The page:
With the closure of Georgia to surrogacy and mounting unrest in Ukraine, increasing numbers of Australians are choosing to engage in surrogacy in Greece. While the country does not allow surrogacy agencies, a handful of experienced IVF clinics take on this role. Michael Bass runs the Greece Surrogacy facebook group and has recently had a child with the help of Mediterranean Fertility Institute in Crete. here he explains the legal process, costs, and availability of donors in the Greek system.

Michael Bass,  (sponsored by) Mediterranean Fertility Institute, Crete

Many Australians are choosing the ship their precious embryos from Australia to offshore IVF clinics, particularly if they cat locate a local surrogate. The paperwork requirements for this can be complex and clinics vary in their requirements.  PakAir & Embryosafe have managed shipping for dozens of Australians in recent months. Learn about sperm and embryo export and import requirements for countries like Australia the US, Colombia and Ukraine, as well as the pros and cons of sensitive freight vs hand carry couriers.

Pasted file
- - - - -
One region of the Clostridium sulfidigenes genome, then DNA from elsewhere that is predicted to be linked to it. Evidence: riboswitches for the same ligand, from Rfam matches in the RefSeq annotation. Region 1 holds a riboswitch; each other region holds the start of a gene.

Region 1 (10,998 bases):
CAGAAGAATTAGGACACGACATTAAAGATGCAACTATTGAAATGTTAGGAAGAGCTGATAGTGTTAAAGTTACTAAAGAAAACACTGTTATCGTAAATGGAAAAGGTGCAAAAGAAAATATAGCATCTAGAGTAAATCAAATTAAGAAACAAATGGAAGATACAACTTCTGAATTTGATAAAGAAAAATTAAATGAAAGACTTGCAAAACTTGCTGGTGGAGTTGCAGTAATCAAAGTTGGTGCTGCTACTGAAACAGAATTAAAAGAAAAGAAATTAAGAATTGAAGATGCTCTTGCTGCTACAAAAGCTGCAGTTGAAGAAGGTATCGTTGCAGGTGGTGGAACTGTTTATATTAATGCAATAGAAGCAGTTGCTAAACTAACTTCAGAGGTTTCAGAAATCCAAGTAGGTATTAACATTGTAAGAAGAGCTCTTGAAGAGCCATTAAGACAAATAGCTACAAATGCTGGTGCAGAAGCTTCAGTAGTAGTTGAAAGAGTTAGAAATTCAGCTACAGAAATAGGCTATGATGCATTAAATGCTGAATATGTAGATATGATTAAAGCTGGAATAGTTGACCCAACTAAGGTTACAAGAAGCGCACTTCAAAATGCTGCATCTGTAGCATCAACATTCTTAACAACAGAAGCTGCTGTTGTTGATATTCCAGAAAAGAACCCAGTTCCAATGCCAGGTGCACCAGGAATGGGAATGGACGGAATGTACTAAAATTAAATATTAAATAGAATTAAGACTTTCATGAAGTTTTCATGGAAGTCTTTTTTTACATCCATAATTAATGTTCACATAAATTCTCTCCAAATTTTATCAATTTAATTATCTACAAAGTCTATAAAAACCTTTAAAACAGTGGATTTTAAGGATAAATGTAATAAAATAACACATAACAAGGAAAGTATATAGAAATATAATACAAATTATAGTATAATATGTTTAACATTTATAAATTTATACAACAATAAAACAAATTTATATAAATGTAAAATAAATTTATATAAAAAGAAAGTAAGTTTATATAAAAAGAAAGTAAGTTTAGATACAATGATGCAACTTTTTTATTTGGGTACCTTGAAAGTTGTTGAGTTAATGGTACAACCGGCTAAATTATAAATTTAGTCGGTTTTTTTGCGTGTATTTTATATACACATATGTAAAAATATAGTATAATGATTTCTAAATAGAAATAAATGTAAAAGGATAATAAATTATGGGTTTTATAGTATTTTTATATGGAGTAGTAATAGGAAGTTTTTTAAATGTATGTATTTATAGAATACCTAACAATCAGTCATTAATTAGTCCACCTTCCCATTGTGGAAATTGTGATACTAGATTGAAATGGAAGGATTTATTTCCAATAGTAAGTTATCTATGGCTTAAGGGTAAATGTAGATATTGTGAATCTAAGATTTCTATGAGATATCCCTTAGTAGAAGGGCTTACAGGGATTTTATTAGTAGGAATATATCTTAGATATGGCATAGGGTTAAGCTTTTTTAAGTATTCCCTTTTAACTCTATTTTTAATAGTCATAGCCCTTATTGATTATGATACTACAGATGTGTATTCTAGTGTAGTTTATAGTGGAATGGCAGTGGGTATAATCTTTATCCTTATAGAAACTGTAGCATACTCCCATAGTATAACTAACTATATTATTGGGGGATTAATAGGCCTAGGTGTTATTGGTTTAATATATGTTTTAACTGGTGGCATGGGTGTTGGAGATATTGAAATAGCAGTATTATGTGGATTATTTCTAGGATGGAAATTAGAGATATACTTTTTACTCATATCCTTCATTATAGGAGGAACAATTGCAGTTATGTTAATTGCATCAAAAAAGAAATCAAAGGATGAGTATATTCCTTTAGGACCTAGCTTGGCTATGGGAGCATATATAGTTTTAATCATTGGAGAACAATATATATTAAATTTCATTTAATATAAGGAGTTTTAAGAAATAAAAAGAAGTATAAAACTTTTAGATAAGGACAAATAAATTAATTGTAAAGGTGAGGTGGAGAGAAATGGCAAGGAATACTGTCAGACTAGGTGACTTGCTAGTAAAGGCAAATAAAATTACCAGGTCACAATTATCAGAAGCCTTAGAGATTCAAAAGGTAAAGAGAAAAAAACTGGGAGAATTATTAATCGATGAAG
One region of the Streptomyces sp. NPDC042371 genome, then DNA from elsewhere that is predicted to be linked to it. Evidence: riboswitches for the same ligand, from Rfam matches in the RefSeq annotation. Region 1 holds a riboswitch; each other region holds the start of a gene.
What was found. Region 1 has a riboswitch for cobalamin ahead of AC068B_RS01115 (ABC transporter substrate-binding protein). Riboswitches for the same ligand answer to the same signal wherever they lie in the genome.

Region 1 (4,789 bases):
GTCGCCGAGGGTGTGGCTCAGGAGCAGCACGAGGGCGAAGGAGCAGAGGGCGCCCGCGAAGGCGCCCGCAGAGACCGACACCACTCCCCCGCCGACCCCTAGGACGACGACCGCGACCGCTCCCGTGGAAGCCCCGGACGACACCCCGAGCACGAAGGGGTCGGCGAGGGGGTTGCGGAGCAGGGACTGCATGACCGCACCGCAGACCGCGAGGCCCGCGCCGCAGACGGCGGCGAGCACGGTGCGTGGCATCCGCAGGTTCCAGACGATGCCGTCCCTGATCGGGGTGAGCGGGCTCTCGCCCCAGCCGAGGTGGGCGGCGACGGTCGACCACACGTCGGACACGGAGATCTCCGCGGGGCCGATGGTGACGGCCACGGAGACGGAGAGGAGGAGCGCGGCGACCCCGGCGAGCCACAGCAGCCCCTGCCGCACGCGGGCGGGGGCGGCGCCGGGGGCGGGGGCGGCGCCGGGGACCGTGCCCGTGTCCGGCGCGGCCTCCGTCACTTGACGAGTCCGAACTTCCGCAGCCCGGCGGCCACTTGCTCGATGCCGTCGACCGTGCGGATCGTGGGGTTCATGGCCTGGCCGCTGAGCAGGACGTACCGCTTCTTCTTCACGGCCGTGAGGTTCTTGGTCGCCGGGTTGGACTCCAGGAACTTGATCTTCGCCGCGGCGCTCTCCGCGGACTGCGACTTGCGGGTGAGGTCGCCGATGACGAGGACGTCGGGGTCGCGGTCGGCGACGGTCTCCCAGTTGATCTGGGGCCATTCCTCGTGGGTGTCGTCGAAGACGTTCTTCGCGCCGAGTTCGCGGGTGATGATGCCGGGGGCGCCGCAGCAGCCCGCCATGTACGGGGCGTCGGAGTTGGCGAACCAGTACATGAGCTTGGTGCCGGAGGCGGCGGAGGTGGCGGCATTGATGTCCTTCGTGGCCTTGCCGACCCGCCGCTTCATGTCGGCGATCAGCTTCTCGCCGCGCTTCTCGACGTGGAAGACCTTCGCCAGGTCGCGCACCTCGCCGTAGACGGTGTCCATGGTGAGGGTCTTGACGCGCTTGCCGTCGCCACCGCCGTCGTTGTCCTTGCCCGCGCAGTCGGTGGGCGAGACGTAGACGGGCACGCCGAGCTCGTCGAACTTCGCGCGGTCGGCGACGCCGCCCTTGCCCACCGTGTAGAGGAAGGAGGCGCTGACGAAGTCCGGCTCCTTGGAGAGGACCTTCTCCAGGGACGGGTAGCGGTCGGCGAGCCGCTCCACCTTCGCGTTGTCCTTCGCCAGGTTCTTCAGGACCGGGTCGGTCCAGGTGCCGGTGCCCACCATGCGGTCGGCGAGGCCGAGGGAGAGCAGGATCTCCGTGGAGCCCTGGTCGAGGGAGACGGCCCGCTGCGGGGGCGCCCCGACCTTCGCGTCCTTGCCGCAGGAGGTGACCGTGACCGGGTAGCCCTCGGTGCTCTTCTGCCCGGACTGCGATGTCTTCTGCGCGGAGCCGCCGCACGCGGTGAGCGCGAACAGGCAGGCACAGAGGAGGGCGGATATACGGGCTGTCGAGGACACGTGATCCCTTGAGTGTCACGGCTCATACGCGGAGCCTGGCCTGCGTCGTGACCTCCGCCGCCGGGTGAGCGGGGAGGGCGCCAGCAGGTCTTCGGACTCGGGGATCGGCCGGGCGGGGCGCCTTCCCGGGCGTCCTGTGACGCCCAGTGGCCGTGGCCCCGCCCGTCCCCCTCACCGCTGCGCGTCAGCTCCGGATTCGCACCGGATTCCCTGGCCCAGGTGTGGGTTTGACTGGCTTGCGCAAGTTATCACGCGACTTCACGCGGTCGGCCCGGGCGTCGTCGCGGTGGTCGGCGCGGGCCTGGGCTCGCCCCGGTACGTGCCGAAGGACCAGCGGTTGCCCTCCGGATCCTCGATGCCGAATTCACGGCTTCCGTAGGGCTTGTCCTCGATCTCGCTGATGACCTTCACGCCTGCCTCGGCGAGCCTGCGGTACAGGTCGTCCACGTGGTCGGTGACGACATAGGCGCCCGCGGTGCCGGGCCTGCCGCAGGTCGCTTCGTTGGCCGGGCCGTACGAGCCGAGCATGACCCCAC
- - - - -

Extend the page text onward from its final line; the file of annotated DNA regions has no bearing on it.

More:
Moderator: Sam Everingham, Growing Families

Panelists: Rodney Oldham, General Manager, PakAir, Pam Matthews, Embryosafe CryoTransport, 

Hundreds of Australians have engaged in Ukraine surrogacy successfully and the number of agency and clinic options has exploded in recent years. Not being able to travel for embryo creation or sperm deposit adds extra hurdles. If you are a married, heterosexual couple, you may be eligible for Ukraine if you meet their strict medical guidelines. Understand the regulations, the impact of Covid-19 on surrogate supply and demand, ‘packages’ offered, how to communicate with surrogates who might only speak Ukrainian and most importantly, how to select reliable surrogacy providers. Anna Lisnichenko,  Perfect Surrogacy

There is a long history of Australians engaging in developing countries without specific laws around surrogacy. These once included India, Thailand and Nepal. Since the closure of these, new destinations have emerged such as Colombia, Mexico, Argentina and Cyprus, catering to gay couples and singles. What track-record do these unregulated destinations have? What are the risks? What are the benefits? How are surrogates screened and cared for? How much are they compensated?